Boss who boasted of lavish lifestyle is bankrupt with £100k debts
- Credit: Layden-Grant Seymour
A couple who appeared on national TV boasting about their luxury lifestyle are being chased for a six-figure sum in unpaid bills and were previously declared bankrupt.
Layden-Grant Seymour, his wife Fran and their nine children were featured on the ITV show Britain's Biggest Families on Thursday night.
Mr Seymour, who lives in Aldeburgh, bragged that he had more cars than children and was pictured with a Bentley and Jaguar. He also has a £70,000 Rolex collection.
“We work hard to give our children some luxuries in life," he said on the show. "We are not ones to analyse what we need, but it’s a phenomenal amount of money, so I prefer not to think about it.”
But what the 50-year old businessman did not reveal is that his company has a host of unpaid debts. His boasts have infuriated those chasing him for money.
One, who has complained to ITV, said today: "To read that he has still been able to live a life of luxury is a kick in the teeth."
Mr and Mrs Seymour's company, 4 Fun Limited, operates a large indoor play centre in Saxmundham. But it is being chased for more than £100,000 in unpaid debts according to court rulings.
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He told this newspaper that the family’s personal lives and that of their limited company are “legally separate”, adding: “The (ITV) programme was about us as a family.”
The father-of-nine, two girls and seven boys aged from three to 21, was pictured on the show driving a Bentley and treating his wife, Fran, to a helicopter ride for her birthday.
However, the couple also referred to harder times in the past. He said when he opened 4 Fun he had 13p in his bank account.
He said previously the family had almost been made homeless and had to live in a caravan.
Court records show that Mr and Mrs Seymour were both declared bankrupt in January 2011 at Romford County Court.
Their discharge status is listed as being 'suspended indefinitely', which means their bankruptcy cannot be discharged (absolved of paying debts) until certain conditions are met as specified in the 2011 court order.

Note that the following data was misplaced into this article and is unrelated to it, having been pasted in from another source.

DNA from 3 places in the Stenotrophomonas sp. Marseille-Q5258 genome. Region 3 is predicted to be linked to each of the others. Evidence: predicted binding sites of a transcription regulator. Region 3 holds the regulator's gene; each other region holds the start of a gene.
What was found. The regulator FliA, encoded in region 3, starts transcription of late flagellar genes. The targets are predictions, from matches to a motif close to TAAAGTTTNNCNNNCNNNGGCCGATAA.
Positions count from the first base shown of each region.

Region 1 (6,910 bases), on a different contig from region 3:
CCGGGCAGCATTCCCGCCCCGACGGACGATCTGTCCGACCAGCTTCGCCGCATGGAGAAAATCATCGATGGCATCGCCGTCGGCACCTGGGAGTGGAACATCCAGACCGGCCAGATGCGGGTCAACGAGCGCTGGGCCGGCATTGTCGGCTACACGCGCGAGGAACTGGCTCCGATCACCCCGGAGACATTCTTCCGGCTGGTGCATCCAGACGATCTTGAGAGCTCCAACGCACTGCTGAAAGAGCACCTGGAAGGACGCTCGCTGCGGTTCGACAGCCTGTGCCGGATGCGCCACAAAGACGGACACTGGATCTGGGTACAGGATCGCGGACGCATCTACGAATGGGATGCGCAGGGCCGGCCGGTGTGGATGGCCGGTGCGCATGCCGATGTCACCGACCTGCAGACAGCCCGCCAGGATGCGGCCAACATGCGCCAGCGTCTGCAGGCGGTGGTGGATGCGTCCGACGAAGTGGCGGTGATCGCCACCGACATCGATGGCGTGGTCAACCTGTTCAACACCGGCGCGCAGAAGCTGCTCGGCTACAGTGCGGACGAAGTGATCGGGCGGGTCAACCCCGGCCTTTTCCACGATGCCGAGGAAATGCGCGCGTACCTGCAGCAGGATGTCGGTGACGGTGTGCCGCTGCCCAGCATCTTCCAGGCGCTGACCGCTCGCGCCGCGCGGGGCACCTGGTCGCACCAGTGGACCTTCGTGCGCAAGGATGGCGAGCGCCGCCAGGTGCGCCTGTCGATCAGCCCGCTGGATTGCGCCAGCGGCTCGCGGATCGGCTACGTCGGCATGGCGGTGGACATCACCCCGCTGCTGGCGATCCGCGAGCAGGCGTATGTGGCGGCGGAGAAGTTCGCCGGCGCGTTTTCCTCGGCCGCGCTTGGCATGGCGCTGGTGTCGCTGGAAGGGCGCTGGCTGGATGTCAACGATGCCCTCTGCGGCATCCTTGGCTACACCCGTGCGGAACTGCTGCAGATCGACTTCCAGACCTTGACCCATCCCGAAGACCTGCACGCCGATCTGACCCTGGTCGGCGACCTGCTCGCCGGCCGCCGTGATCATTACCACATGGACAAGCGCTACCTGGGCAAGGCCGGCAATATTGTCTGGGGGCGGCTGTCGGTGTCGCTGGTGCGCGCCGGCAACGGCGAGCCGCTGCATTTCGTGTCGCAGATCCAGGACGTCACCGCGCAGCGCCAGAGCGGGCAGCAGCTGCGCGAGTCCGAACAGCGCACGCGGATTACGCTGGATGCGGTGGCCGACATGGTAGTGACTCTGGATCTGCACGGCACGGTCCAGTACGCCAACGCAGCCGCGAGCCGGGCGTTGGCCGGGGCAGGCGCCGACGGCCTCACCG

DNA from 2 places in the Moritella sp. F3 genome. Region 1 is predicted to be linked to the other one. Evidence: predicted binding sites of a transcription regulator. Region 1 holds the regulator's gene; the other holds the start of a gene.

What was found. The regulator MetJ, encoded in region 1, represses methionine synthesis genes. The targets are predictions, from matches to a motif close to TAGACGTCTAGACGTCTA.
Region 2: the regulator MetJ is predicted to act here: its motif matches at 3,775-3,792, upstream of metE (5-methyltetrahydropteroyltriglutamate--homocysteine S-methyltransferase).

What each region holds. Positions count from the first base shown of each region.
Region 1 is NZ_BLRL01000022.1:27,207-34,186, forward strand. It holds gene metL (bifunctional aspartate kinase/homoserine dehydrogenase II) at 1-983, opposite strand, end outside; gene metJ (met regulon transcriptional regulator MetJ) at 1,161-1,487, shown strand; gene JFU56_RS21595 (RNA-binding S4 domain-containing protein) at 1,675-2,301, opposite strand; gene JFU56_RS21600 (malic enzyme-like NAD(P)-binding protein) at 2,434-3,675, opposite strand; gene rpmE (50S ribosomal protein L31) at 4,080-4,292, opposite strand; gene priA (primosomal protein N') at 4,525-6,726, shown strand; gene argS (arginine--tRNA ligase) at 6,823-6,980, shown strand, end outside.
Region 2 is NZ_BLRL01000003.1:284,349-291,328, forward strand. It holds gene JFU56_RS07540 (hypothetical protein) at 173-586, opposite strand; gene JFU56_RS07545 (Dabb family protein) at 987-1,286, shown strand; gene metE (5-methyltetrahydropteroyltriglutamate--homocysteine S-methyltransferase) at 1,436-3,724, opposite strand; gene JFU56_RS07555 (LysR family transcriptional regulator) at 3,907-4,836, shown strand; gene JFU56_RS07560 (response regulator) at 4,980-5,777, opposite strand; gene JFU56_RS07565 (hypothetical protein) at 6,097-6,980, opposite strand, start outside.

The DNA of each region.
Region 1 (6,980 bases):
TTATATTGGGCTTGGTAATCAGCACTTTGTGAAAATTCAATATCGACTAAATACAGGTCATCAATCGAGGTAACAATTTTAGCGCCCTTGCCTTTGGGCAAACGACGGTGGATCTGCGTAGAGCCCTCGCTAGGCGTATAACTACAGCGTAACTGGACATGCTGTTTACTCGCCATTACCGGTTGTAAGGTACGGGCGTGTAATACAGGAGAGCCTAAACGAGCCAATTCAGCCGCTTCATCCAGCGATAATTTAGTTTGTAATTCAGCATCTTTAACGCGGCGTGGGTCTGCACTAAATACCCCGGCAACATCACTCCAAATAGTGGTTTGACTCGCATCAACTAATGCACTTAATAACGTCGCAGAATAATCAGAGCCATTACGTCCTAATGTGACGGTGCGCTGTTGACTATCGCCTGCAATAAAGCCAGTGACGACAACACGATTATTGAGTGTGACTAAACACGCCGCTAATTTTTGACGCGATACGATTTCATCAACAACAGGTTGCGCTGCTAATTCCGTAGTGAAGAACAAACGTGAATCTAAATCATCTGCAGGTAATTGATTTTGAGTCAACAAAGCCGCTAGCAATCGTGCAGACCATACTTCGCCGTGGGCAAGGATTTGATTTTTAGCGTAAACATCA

Meanwhile, County Court Judgements (CCJ) against 4 Fun Limited show other businesses have gone to court to chase more than £100,000 in unpaid bills.
The largest judgement against the company is for £65,813 which was issued in January this year. Four other judgements were for £12,117 in September 2019, £665 in February 2020, £12,534 in April 2020 and £11,552 in May 2020.
In response, Mr Seymour told this newspaper that they entered lockdown with “no debts” and “no rent owing”, adding that 4 Fun was “doing well” having recently won play centre of the year.
“We were on target to achieve our goals but Covid struck,” he added.
However, not everyone who claims to be owed money by 4 Fun has taken out a CCJ.
Sara Docwra’s company, Effective Imaging Ltd based in Great Yarmouth, provided £10,000 worth of signs to 4 Fun when it set up in 2019.
However, she was not paid her money by the firm and had to get a solicitor to draw up a repayment plan with 4 Fun Ltd.
She said the company had repaid around £4,000 of the debt but stopped when the pandemic hit last year.
“We wanted to be lenient with them because of Covid, but then we saw them posting photos on Facebook of luxury cars and a helicopter ride.
“This week has been the final straw, seeing him plastered over the national press knowing that he still owes thousands of pounds to businesses.”
She wrote to ITV on Thursday morning to complain about the show being aired that evening.
She said: “It left our cash flow in a terrible state – so to read that he has still been able to live a life of luxury is a kick in the teeth. My family is sick to the stomach.”
Mr Seymour did not respond directly to Ms Docwra’s allegations. ITV bosses said: "This programme is focused on the challenges of raising an unusually large family and includes the Seymours, who have nine children, along with other big families.
“While the film shows elements of the Seymours’ lifestyle, Layden and his wife Fran also make clear to viewers in interview that they have encountered difficulties in business and have experienced financial issues."
The landlord of the 4 Fun unit, Roger Skinner, meanwhile, said the company stopped paying their rent when Covid hit and now owes him just over £120,000.
He said electricity had been cut off at the site by Eon who were owed a five-figure sum.
At the end of this month, he said he is taking 4 Fun to court to get them out of the unit.
“I think it is absolutely disgraceful that this man should come into our community and set up his business in the way he has,” he said.
“It is reprehensible that he is damaging local businesses who have done work for him in good faith.”
In response, Mr Seymour said they tried to negotiate with Mr Skinner over the rent.
“We have bills to pay. We need the business to prosper. Covid has crippled the business but it could survive if (Mr Skinner) wasn’t in need of the land,” he added.
“We want to rebuild 4 Fun and pay everyone and ultimately turn it into a non-profit charity for the benefit of all children.
“We are a hard-working family who has lost everything previously and we are working hard to rebuild it all but (the landlord) wants us gone. We did not owe (Mr Skinner) any rent before we were in lockdown. 4 Fun was doing well.”
The family were also filmed on the show taking over the lease of The Crown pub in Snape and plan to reopen it.
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